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Periodic Contributor

What if I am the one with dementia?

I am 65.  I have been diagnosed with Dementia.  My mother had it but at a later age.  I just would like to know what I should do?  I am not married, I have no one else to care for me locally.  My only son who is an adult is mentally ill.  

 

My brother and his wife have set up taking over my financial and physical, medical needs legally. They live out of state.

 

What is it that I should have the lookout on, as to if I am aware that my dementia is worsening?

 

Thank you for any help you can give me.

AARP Expert


@mh61916740 wrote:

I am 65.  I have been diagnosed with Dementia.  My mother had it but at a later age.  I just would like to know what I should do?  I am not married, I have no one else to care for me locally.  My only son who is an adult is mentally ill.  

 

My brother and his wife have set up taking over my financial and physical, medical needs legally. They live out of state.

 

What is it that I should have the lookout on, as to if I am aware that my dementia is worsening?

 

Thank you for any help you can give me.


Hey there, MH.

 

I think it's a great thing that you are asking a community of caregivers about what you might want to do, now that YOU are the one with dementia. I am sorry that you have this diagnosis. On the other hand, there are worse diagnoses, not that it's a competition. But what i'm hoping is that you have time to enjoy your life and your independence for a long time. (Before you will need to have help, or to move into memory care, or whatever makes the most sense for you.)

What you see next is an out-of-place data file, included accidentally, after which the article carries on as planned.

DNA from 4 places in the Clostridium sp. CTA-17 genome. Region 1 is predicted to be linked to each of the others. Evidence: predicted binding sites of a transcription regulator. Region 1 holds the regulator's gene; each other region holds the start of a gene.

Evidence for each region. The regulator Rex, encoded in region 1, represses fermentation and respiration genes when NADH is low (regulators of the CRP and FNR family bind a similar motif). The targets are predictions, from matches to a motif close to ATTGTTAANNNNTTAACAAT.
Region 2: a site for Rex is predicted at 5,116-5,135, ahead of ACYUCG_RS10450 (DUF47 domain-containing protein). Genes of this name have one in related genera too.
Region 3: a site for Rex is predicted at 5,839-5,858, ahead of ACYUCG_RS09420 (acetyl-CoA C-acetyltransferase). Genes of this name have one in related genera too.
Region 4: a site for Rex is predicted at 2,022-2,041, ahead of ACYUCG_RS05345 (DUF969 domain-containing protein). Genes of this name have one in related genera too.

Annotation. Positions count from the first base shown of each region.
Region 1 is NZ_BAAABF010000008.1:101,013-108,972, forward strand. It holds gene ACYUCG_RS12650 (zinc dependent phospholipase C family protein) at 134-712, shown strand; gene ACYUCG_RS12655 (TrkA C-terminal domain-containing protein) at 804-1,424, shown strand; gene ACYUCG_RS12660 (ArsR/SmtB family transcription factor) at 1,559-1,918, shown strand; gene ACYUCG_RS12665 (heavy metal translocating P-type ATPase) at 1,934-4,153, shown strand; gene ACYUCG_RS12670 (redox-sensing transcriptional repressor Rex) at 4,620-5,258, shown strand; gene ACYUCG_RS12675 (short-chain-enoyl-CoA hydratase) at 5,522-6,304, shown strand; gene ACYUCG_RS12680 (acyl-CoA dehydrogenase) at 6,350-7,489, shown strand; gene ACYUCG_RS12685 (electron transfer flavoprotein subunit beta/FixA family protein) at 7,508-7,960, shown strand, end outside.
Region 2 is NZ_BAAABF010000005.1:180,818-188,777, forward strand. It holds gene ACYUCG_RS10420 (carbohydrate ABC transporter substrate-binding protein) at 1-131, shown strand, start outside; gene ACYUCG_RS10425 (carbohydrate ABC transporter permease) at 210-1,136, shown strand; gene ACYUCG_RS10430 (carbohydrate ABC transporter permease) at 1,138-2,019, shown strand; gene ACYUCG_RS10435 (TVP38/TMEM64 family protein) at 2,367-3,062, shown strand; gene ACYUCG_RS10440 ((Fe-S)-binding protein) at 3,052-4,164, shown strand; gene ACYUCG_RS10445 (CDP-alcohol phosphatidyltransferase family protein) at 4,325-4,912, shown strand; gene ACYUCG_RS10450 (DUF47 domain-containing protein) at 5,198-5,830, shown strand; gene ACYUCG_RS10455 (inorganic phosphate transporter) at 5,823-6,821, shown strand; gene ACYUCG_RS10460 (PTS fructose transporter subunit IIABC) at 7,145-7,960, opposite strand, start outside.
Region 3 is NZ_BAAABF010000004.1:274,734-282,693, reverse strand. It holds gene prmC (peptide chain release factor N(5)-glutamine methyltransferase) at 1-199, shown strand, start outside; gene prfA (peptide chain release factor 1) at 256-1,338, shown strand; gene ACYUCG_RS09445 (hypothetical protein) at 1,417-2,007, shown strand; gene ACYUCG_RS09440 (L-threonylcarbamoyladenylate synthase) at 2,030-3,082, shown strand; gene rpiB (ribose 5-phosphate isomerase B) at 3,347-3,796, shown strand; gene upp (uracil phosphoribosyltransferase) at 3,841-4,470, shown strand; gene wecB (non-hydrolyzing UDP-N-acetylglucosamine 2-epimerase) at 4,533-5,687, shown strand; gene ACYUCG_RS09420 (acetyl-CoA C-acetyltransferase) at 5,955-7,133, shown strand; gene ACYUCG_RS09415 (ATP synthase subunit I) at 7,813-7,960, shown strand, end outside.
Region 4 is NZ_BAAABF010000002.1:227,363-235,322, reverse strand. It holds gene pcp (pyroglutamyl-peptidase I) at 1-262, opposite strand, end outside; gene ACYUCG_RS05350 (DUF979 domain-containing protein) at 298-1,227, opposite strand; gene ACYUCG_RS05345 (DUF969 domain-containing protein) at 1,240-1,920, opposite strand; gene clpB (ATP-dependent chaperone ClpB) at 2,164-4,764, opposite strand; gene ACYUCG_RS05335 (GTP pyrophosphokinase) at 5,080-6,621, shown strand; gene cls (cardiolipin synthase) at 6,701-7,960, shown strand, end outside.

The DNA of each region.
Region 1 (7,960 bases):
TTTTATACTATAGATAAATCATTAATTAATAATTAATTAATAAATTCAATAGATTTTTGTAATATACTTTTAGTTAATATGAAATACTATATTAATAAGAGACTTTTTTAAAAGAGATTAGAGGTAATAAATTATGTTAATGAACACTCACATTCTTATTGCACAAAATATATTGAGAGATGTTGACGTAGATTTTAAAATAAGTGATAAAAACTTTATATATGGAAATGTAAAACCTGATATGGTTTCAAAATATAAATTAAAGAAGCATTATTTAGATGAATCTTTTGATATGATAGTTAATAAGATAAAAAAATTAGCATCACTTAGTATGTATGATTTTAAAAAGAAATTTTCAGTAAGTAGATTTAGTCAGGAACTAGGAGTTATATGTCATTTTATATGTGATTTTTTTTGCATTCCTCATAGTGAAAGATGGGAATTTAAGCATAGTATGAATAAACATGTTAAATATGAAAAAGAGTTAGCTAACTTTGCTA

I went back and looked at some of your earlier posts. I'm guessing that maybe you've done a little international travel? Maybe you know Arabic? I'm just wondering. It sounds like you like to go to movies, and that you want to be an authentic person when you greet people. 

 

As for the advice you asked for, i think one of the things you could do is to look for and hire a geriatric care manager. She (i've never met a male one) would visit with you, take a full history  and make an assessment of where you are now and what your assets are, and choices and values, and then make recommendations based on your home, and your interests. Perhaps now, or soon, would be a good time to put in some safety bars in your bathroom, for example. It might be wise to put some safety controls in your kitchen, so that you don't leave something on the stove and forget about it, for example, and cause a fire. You can find out what parts of your home might be a fall hazard, like throw rugs. You could hire her for a brief period of time, or for a long time, for once a month check ins, so that you have a local contact who can help you stay as independent and safe as possible. When i was a geriatric social worker, i worked for a non profit, and we offered an 'assessment and recommendations' package, as well as a contract to follow as long as forever. I went to doctor appointments with clients, and reported to far away family members like your siblings. I was the eyes and ears of the far away caregivers, as well as a companion and contact for the client. It's a thought. 

 

Do you have local friends and activities you can participate in, or continue to? Isolation is a problem for people with dementia, and it is important to maintain conversational skills on a daily basis so that your brain stays exercised. 

 

Is any of this helpful? What concerns you the most?

Please write some more. And i hope you have (or had) a good Thanksgiving. There is always something to be grateful for. 

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